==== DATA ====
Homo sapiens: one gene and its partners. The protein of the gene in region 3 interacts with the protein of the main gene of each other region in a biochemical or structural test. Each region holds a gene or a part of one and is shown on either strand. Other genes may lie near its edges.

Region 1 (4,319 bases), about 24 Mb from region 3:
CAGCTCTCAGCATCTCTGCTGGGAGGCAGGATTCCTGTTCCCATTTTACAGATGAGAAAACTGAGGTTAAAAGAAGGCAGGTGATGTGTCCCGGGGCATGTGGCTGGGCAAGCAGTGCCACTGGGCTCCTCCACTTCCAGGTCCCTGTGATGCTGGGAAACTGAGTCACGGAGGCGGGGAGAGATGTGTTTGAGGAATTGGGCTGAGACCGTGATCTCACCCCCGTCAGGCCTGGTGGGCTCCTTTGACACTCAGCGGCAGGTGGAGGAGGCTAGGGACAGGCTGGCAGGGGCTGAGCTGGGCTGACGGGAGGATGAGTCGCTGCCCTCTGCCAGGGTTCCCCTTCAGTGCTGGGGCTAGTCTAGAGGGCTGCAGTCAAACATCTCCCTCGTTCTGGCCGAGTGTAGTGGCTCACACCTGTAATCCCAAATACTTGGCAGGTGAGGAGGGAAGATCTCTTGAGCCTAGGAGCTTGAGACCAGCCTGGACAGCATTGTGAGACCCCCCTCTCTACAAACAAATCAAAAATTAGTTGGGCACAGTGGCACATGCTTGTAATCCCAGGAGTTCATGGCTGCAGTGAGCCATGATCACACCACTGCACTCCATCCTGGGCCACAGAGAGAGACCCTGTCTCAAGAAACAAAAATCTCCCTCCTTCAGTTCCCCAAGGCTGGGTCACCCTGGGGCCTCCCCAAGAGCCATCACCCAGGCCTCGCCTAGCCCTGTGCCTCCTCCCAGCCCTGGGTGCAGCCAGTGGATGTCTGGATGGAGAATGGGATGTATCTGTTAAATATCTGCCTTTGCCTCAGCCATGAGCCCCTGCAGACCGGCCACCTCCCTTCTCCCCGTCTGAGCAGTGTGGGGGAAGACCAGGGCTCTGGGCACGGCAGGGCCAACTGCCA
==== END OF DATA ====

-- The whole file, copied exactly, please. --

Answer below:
Homo sapiens: one gene and its partners. The protein of the gene in region 3 interacts with the protein of the main gene of each other region in a biochemical or structural test. Each region holds a gene or a part of one and is shown on either strand. Other genes may lie near its edges.

Region 1 (4,319 bases), about 24 Mb from region 3:
CAGCTCTCAGCATCTCTGCTGGGAGGCAGGATTCCTGTTCCCATTTTACAGATGAGAAAACTGAGGTTAAAAGAAGGCAGGTGATGTGTCCCGGGGCATGTGGCTGGGCAAGCAGTGCCACTGGGCTCCTCCACTTCCAGGTCCCTGTGATGCTGGGAAACTGAGTCACGGAGGCGGGGAGAGATGTGTTTGAGGAATTGGGCTGAGACCGTGATCTCACCCCCGTCAGGCCTGGTGGGCTCCTTTGACACTCAGCGGCAGGTGGAGGAGGCTAGGGACAGGCTGGCAGGGGCTGAGCTGGGCTGACGGGAGGATGAGTCGCTGCCCTCTGCCAGGGTTCCCCTTCAGTGCTGGGGCTAGTCTAGAGGGCTGCAGTCAAACATCTCCCTCGTTCTGGCCGAGTGTAGTGGCTCACACCTGTAATCCCAAATACTTGGCAGGTGAGGAGGGAAGATCTCTTGAGCCTAGGAGCTTGAGACCAGCCTGGACAGCATTGTGAGACCCCCCTCTCTACAAACAAATCAAAAATTAGTTGGGCACAGTGGCACATGCTTGTAATCCCAGGAGTTCATGGCTGCAGTGAGCCATGATCACACCACTGCACTCCATCCTGGGCCACAGAGAGAGACCCTGTCTCAAGAAACAAAAATCTCCCTCCTTCAGTTCCCCAAGGCTGGGTCACCCTGGGGCCTCCCCAAGAGCCATCACCCAGGCCTCGCCTAGCCCTGTGCCTCCTCCCAGCCCTGGGTGCAGCCAGTGGATGTCTGGATGGAGAATGGGATGTATCTGTTAAATATCTGCCTTTGCCTCAGCCATGAGCCCCTGCAGACCGGCCACCTCCCTTCTCCCCGTCTGAGCAGTGTGGGGGAAGACCAGGGCTCTGGGCACGGCAGGGCCAACTGCCA